Are Renters in Trouble? “The Rent is too damn high!”
Those of us keeping an eye on the apartment industry have lately been flooded with articles predicting rent hikes (well, lately might be stretching it — ‘rent hike’ articles have been trickling out of the mainstream media for well over a year now). As a renter myself, as well as writer for the apartment industry, a drastic rent increase is alarming – but is it inevitable?
I have been looking for places to rent for tons of my friends lately and have been astonished at the Spring market costs for renting. I am also in the market myslef, so I have been watching the market like a hawk.
Long story short: probably.
Unless ‘The Rent Is Too Damn High’ Party stages a major coup and wins every election in the next several years (not happening) – we are looking at rents rebounding along with the economy. Folks who have been cramming into studios or tripling up in apartments are starting to pull in more money and upgrading their living situation. People who were forced to move back in with Mom and Dad are now back out on the rental market. Classical economic reasoning stipulates that a decrease in apartment vacancy rates triggered by a demand surge will always result in a rent increase.
Nobody quite knows how the glut of cheap, foreclosed homes will affect rent prices. The high cost of credit as well as the harrowing housing crisis of the past few years may well drive many into apartments, where, at the very least, foreclosure is somebody else’s problem. However, if the cost of buying a place drops below rent rates, people will start to buy again – at which point rent increases will likely be reined-in. The question on everybody’s mind, then, is – how far will rental rates rise before low housing purchase prices cause them to level off? CNN Money predicts rents will raise about 10% in the next two years, compensating for a lack of increases during the recession. High demand cities can expect even sharper increases.
What does this mean for the average renter?
If you’re in a place you like – and you can lock in some sort of rate – do it! Or if you’re thinking to move – do it now rather than waiting 6 months or a year. In Dallas, we have already noticed rents going up quite quickly – and the availability of sweet apartments at reasonable prices has sharply decreased. You want a 2 BR that is not a dank hole of 15 year old carpet with a bedroom the size of a closet? $1800/month! With average rents nationwide going up to $850/month for one bedrooms, there are people out there paying double the average – and feeling pretty happy about it.
What does this mean for apartment owners?
After the recent economic meltdown, building more units due to speculation that demand will increase sounds hauntingly familiar – and dangerous! However, as demand increases perhaps there will be safe opportunities to expand again. In the short term, it seems that increasing rent slightly will not deter renters from moving out of their parents’ basements. Perhaps some of those ‘fire sale’ priced foreclosed homes could be turned into apartments…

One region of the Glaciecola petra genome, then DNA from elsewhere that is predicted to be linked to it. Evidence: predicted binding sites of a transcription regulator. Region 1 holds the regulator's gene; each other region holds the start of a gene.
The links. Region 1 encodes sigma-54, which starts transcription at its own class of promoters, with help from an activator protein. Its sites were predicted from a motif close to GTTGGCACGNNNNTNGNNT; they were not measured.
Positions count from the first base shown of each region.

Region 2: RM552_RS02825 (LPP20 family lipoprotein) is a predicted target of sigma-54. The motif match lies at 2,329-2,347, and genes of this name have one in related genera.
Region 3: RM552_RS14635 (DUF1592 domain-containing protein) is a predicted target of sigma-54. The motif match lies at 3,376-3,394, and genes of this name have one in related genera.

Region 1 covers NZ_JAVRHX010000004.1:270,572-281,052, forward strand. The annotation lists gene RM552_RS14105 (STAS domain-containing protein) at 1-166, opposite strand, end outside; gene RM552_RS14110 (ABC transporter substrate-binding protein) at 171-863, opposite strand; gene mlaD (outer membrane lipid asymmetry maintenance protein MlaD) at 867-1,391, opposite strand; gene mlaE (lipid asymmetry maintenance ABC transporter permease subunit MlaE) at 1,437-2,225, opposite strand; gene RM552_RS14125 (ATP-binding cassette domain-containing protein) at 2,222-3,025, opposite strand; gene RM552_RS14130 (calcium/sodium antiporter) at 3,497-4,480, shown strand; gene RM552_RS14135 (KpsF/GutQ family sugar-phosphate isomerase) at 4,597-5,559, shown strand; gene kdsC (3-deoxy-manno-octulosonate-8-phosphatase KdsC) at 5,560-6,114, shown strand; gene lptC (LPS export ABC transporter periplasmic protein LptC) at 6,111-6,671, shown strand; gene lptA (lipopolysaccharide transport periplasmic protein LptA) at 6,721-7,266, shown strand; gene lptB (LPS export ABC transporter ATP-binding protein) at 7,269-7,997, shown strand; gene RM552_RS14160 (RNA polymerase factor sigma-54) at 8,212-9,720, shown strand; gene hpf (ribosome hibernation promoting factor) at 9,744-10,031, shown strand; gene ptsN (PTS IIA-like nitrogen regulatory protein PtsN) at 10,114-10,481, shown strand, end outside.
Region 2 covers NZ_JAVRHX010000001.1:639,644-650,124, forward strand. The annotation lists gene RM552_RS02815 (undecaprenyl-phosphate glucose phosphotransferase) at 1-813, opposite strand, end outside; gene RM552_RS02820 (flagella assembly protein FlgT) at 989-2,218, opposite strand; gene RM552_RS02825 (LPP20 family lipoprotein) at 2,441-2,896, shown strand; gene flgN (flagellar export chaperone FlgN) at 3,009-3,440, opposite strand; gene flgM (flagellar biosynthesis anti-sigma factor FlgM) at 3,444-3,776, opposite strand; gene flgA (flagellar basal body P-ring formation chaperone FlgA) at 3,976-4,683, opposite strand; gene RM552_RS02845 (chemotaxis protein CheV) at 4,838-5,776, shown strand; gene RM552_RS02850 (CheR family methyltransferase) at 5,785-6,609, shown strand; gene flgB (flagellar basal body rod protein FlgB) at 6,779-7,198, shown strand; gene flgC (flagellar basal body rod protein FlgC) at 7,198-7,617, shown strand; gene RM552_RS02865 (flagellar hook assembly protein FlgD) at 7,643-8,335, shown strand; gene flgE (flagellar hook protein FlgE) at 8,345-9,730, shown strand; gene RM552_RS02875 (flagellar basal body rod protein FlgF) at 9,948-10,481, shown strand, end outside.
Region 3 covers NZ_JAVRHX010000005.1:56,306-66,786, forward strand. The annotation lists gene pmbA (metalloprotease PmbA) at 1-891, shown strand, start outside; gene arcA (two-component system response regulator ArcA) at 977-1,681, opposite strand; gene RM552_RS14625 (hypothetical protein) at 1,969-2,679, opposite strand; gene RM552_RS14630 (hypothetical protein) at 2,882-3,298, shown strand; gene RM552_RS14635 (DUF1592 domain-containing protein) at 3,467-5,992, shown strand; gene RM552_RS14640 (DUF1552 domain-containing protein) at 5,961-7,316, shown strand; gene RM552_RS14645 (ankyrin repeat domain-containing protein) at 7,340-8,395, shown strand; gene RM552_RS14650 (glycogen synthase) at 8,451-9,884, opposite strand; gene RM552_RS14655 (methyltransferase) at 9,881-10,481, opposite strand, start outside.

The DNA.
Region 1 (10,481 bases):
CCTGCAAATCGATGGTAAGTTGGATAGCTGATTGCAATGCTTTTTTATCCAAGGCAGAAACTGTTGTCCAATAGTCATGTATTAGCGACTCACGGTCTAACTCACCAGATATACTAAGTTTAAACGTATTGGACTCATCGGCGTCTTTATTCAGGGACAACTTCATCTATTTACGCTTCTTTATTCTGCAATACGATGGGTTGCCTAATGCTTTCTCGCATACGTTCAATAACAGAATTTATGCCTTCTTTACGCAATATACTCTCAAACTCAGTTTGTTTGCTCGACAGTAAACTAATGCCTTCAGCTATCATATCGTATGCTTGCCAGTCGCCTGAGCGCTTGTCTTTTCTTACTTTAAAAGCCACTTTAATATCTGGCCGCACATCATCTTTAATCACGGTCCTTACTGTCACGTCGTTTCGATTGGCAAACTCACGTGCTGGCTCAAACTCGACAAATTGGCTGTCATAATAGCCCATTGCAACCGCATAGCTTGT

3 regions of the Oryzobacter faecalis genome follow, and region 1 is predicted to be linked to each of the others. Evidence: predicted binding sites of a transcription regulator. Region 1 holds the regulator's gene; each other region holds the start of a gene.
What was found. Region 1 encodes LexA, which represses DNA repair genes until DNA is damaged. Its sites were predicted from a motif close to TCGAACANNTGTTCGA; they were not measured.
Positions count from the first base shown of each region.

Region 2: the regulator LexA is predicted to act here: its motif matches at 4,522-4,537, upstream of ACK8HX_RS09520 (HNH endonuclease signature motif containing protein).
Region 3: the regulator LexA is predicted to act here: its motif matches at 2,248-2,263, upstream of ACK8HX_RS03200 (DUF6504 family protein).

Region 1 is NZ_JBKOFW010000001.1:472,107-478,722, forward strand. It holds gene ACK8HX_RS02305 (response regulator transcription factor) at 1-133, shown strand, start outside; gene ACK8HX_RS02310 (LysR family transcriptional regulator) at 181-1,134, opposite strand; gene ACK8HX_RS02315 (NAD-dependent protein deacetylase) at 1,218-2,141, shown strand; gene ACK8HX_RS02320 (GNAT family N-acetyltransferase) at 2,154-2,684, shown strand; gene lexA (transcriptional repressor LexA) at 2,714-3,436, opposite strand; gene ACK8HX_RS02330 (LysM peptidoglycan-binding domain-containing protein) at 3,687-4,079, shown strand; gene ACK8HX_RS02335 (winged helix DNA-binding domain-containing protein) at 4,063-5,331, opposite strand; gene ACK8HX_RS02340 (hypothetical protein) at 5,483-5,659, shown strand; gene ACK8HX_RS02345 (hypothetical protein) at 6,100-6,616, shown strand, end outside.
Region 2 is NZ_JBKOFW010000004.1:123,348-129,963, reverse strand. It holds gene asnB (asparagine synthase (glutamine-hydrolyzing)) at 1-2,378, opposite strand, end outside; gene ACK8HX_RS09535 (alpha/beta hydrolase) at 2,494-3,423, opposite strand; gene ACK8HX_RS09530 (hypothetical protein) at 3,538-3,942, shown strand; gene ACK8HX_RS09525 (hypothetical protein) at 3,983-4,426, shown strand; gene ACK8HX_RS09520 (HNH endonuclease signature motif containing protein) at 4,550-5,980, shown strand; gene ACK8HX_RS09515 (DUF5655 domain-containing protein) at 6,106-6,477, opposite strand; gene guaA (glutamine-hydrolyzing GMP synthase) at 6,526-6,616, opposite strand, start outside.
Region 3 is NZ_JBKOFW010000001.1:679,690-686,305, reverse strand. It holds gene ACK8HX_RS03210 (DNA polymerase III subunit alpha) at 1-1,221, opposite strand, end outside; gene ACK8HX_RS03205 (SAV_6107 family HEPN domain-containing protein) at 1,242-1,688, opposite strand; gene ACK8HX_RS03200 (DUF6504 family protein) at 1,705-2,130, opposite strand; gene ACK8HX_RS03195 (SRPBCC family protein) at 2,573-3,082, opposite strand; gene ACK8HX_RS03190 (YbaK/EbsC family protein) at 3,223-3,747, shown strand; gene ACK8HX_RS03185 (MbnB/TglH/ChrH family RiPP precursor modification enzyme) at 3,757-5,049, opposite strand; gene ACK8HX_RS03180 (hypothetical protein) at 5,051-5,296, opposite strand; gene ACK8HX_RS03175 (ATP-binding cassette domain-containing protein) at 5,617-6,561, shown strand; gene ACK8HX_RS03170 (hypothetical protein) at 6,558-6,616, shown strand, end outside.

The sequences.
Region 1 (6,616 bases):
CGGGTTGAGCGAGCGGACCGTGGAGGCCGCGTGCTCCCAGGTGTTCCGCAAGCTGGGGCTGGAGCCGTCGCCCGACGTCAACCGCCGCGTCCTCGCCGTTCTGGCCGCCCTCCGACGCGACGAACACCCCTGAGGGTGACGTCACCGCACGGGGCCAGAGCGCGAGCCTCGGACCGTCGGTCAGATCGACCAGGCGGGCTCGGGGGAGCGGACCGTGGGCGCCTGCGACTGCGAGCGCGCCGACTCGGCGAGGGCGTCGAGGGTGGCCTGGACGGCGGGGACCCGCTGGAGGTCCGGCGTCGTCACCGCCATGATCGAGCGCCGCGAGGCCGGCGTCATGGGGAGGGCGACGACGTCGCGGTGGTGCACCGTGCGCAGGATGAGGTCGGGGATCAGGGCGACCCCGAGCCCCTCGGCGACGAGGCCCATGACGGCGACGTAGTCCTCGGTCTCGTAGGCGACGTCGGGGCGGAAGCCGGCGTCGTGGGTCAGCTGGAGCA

Did the housing crisis permanently modify the American Dream?
Foreclosure rates, expensive credit, and a (semi) jobless recovery have forced many would-be and former home owners into apartments. While the American Dream has traditionally included the ability to buy a house – some apartment industry experts have been speculating that recent increases in rental trends imply a fundamental value shift. Has the American Dream changed? Do the majority of Americans no longer include ‘home purchase’ on their list of life goals? I still aspire to buy a house some day – but I have not been burned by a painful foreclosure. Does the American Dream still exist at all?
Yesterday, I was driving by a condo in Lakewood that was listed for sale. I was in my car with the window down, parked outside… writing the info and address down. She asked me if I was looking to buy a condo. I told her no, I am in the market to rent (even though I am considering buying w/these rent rates, it almost seems more practical to buy).
She kindly invited me into her condo to take a look. They were remodeling and she wanted another realtor’s opinion.
I advised her if she had the money for two mortgages. She wasn’t too threatened by the idea, so I assume she does. She has had her house on the market 173 days. I told her my true opinion, “Don’t sell this place. This is an investment and with the leasing market like it is right now, you could have this place leased in two days)… She told me she and her realtor had discussed this and we exchanged info so she could contact me when/if she put it on the market for lease. How nice of her!
Special Thanks to Apartment Blogger for details.
Also, you have got to watch this video from a NY politician on his speech about the “Rent being to damn high!”
To get in contact with me or ask advice on your situation, email me at email@example.com or contact me at 214-364-2295